Kino noted that since the Lebanese themselves are under such intense pressure, there is a growing resentment towards the refugees who are using the country as a transit station while waiting for resettlement opportunities in places such as Canada.

“The current situation has made the lives of our refugees harder than ever,” he said, referring to the Christian refugees who had fled terrorists from Iraq and Syria, who depend on ADFA for their basic needs including food, shelter, and healthcare needs.

“And yet, it’s refugees who, as volunteers, do the work on the ground for us, distributing food, medicine and other necessities to the most vulnerable. After the port explosion, they were working 18 to 20 hours a day under extremely challenging conditions, and did a fantastic job. The people we were helping were so desperate for food it was impossible to maintain COVID protocols.”

Both Hétu and Kino emphasized that their respective organizations had risen to the occasion as best as they could and are still engaged in helping people in Lebanon rebuild their lives and meet the country’s reconstruction needs.

“By February 2021, we had raised $1 million, thanks to the generosity of our donors, including Canadian donors from various Catholic parishes and eparchies,” Hetu said. “We were able to get two big hospitals –the Geitaoui University Hospital and the Rosary Sisters’ Hospital in Beirut reopened. Both serve 100,000 patients yearly and employ about 1,300 staff.”

“As soon as we heard about the explosion, we stepped up our fundraising efforts, Kino said. “The Swedish media helped a lot by covering the story, and within two days we raised $100,000. We are immensely grateful to our donors.” He added that their funds come mostly from individuals and private enterprises.

Both NGO leaders emphasized, however, that there is no minimizing the enormity of the task ahead.

Hétu recalled that Pope Francis has a special place in his heart for Lebanon and had praised the county as a land of interfaith tolerance and pluralism. The Holy Father organized a special day of prayer for Lebanon on July 1.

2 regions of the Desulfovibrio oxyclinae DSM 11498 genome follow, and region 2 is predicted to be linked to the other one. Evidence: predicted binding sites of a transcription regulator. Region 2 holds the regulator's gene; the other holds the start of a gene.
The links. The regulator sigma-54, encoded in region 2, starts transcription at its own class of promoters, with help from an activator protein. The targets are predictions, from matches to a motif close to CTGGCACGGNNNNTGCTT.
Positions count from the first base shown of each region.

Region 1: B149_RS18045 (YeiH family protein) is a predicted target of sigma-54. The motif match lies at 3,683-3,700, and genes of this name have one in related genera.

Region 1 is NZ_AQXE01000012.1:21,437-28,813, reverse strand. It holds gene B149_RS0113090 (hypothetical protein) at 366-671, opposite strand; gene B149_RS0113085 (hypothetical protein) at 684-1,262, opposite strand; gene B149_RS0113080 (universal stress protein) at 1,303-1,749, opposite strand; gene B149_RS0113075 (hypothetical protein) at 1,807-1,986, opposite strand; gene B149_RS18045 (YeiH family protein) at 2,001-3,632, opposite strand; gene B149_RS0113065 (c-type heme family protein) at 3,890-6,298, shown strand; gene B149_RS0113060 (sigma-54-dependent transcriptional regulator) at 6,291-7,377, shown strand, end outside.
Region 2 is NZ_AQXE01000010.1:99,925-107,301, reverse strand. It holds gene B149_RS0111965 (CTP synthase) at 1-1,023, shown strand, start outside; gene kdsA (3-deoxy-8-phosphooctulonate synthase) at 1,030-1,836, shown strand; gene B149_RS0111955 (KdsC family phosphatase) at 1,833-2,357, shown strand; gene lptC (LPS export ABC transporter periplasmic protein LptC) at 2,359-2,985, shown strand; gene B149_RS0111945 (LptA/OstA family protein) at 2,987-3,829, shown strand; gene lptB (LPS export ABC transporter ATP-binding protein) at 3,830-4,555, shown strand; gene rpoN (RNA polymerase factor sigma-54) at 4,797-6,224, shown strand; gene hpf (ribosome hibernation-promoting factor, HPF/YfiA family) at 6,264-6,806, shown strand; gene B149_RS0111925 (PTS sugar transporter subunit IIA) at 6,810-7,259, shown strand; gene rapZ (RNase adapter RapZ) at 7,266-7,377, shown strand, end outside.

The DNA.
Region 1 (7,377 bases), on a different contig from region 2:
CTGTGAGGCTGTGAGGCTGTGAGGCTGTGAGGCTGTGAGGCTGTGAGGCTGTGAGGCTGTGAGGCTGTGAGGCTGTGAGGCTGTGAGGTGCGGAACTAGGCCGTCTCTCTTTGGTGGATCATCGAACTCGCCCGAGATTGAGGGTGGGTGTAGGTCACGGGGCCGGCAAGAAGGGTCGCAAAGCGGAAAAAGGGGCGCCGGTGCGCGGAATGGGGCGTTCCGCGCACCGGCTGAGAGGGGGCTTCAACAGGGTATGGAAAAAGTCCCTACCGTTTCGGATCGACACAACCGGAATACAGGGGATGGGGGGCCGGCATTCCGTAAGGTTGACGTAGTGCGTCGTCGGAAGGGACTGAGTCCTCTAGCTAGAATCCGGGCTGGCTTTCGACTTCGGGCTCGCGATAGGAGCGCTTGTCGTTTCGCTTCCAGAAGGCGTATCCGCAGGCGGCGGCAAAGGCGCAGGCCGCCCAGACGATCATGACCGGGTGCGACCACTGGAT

Asked if the current chaos is threatening the Christian population, Hétu said it was impossible to obtain exact numbers, but increasingly, Christian youth, losing all hopes of a better life in Lebanon, are leaving for Europe and North America.

“The trend will continue if Lebanon’s situation does not improve,” he said.

He added that the loss of the Christian population will be the whole country’s loss.

“So many schools and hospitals, for example, are run by Christians. The Catholic school system is Lebanon’s best. It enables Christian and Muslim students to study together.”

Both Kino and Hétu appealed to the international community to take immediate action to save Lebanon from becoming a failed state.

“Canada and the international community should convene an international donor conference for Lebanon,” said Kino. “They should discuss lifting international sanctions on Lebanon, increasing humanitarian aid and giving the most vulnerable refugees more access to visas for re-settlement. That would help a lot.”

“The Canadian government and all other like-minded governments should get together and find diplomatic channels to help Lebanon form a stable, corruption-free government,” said Hétu.

“We simply cannot afford to abandon Lebanon,” he added.

Susan Korah is an Ottawa-based journalist.

Susan is a Troy Media Thought Leader. For interview requests, click here.

This commentary was submitted by Convivium, Cardus‘s online magazine. Cardus is a leading think tank and registered charity. Convivium is a Troy Media Editorial Content Provider Partner.

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© Troy Media
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The views, opinions and positions expressed by columnists and contributors are the authors’ alone. They do not inherently or expressly reflect the views, opinions and/or positions of our publication.

© Troy Media
Troy Media is an editorial content provider to media outlets and its own hosted community news outlets across Canada.